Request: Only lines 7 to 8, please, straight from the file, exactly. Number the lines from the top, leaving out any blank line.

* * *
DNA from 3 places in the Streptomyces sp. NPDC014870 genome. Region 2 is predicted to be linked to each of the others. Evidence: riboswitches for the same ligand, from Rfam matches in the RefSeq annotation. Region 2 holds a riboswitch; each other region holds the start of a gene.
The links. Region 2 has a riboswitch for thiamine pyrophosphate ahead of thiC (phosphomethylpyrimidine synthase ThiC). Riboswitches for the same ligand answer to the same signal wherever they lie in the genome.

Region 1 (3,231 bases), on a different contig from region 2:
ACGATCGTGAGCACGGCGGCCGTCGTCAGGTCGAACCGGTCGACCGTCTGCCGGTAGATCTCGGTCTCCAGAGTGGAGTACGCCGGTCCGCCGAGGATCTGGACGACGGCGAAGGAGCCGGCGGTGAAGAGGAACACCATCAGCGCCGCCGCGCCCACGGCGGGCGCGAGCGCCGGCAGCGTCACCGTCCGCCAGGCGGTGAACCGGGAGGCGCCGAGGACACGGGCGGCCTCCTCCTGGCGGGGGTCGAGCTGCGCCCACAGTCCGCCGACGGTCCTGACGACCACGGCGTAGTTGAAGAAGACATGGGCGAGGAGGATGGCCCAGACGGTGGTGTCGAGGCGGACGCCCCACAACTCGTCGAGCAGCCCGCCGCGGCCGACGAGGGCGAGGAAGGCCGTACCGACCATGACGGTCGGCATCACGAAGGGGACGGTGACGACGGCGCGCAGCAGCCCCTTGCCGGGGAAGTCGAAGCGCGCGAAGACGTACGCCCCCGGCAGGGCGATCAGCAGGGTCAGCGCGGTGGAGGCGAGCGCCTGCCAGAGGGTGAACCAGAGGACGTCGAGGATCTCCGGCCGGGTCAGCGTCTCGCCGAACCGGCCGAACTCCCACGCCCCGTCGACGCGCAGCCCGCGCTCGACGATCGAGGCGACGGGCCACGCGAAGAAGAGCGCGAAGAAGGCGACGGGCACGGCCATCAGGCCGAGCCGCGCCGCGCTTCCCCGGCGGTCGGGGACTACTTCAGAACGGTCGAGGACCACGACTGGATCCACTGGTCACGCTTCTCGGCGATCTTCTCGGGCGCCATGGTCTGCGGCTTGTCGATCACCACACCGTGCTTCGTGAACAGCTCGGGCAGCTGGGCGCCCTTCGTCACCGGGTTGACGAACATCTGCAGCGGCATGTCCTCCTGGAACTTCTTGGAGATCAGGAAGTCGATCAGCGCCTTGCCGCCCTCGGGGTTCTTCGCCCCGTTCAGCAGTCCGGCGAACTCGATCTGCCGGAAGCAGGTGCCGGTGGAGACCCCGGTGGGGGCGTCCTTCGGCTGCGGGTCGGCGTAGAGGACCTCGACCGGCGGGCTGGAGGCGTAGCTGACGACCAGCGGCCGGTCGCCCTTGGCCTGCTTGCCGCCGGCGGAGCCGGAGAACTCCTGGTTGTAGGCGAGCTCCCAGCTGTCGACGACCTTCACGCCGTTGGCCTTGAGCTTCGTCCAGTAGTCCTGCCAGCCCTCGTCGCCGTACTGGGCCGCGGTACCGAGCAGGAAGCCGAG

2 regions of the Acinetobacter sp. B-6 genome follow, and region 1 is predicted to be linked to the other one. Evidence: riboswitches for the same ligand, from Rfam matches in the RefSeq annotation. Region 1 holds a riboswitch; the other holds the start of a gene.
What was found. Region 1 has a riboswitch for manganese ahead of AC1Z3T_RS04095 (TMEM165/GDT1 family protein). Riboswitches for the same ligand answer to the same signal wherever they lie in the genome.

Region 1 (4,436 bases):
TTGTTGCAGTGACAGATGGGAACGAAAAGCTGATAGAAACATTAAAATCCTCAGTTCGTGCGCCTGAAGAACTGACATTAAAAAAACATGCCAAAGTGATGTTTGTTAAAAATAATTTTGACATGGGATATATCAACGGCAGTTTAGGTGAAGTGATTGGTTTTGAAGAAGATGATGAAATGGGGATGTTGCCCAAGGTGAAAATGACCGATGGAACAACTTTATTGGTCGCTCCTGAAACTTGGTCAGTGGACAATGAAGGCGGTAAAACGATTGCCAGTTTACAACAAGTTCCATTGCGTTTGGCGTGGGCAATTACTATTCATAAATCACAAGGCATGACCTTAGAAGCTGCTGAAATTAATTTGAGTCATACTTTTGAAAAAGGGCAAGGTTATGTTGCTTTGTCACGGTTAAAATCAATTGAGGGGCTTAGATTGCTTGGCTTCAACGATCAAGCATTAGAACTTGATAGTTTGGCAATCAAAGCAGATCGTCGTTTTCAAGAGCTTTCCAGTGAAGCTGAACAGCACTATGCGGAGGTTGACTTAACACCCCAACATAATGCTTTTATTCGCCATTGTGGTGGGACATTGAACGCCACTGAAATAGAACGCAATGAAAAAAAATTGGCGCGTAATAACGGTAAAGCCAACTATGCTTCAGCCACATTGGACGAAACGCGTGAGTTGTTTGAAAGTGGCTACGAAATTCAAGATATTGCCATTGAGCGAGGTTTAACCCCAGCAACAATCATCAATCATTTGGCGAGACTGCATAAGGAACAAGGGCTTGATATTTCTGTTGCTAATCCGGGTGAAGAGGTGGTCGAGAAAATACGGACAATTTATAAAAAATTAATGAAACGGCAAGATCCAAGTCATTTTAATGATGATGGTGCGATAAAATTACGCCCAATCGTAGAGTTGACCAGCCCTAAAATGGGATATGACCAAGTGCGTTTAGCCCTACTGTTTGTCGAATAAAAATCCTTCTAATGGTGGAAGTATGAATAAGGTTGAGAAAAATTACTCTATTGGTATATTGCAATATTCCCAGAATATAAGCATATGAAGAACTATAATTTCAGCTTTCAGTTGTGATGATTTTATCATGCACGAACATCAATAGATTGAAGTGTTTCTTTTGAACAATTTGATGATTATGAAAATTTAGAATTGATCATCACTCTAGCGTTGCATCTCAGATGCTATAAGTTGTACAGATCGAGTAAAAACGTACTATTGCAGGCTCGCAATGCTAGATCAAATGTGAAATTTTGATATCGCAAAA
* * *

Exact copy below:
Region 1 (4,436 bases):
TTGTTGCAGTGACAGATGGGAACGAAAAGCTGATAGAAACATTAAAATCCTCAGTTCGTGCGCCTGAAGAACTGACATTAAAAAAACATGCCAAAGTGATGTTTGTTAAAAATAATTTTGACATGGGATATATCAACGGCAGTTTAGGTGAAGTGATTGGTTTTGAAGAAGATGATGAAATGGGGATGTTGCCCAAGGTGAAAATGACCGATGGAACAACTTTATTGGTCGCTCCTGAAACTTGGTCAGTGGACAATGAAGGCGGTAAAACGATTGCCAGTTTACAACAAGTTCCATTGCGTTTGGCGTGGGCAATTACTATTCATAAATCACAAGGCATGACCTTAGAAGCTGCTGAAATTAATTTGAGTCATACTTTTGAAAAAGGGCAAGGTTATGTTGCTTTGTCACGGTTAAAATCAATTGAGGGGCTTAGATTGCTTGGCTTCAACGATCAAGCATTAGAACTTGATAGTTTGGCAATCAAAGCAGATCGTCGTTTTCAAGAGCTTTCCAGTGAAGCTGAACAGCACTATGCGGAGGTTGACTTAACACCCCAACATAATGCTTTTATTCGCCATTGTGGTGGGACATTGAACGCCACTGAAATAGAACGCAATGAAAAAAAATTGGCGCGTAATAACGGTAAAGCCAACTATGCTTCAGCCACATTGGACGAAACGCGTGAGTTGTTTGAAAGTGGCTACGAAATTCAAGATATTGCCATTGAGCGAGGTTTAACCCCAGCAACAATCATCAATCATTTGGCGAGACTGCATAAGGAACAAGGGCTTGATATTTCTGTTGCTAATCCGGGTGAAGAGGTGGTCGAGAAAATACGGACAATTTATAAAAAATTAATGAAACGGCAAGATCCAAGTCATTTTAATGATGATGGTGCGATAAAATTACGCCCAATCGTAGAGTTGACCAGCCCTAAAATGGGATATGACCAAGTGCGTTTAGCCCTACTGTTTGTCGAATAAAAATCCTTCTAATGGTGGAAGTATGAATAAGGTTGAGAAAAATTACTCTATTGGTATATTGCAATATTCCCAGAATATAAGCATATGAAGAACTATAATTTCAGCTTTCAGTTGTGATGATTTTATCATGCACGAACATCAATAGATTGAAGTGTTTCTTTTGAACAATTTGATGATTATGAAAATTTAGAATTGATCATCACTCTAGCGTTGCATCTCAGATGCTATAAGTTGTACAGATCGAGTAAAAACGTACTATTGCAGGCTCGCAATGCTAGATCAAATGTGAAATTTTGATATCGCAAAA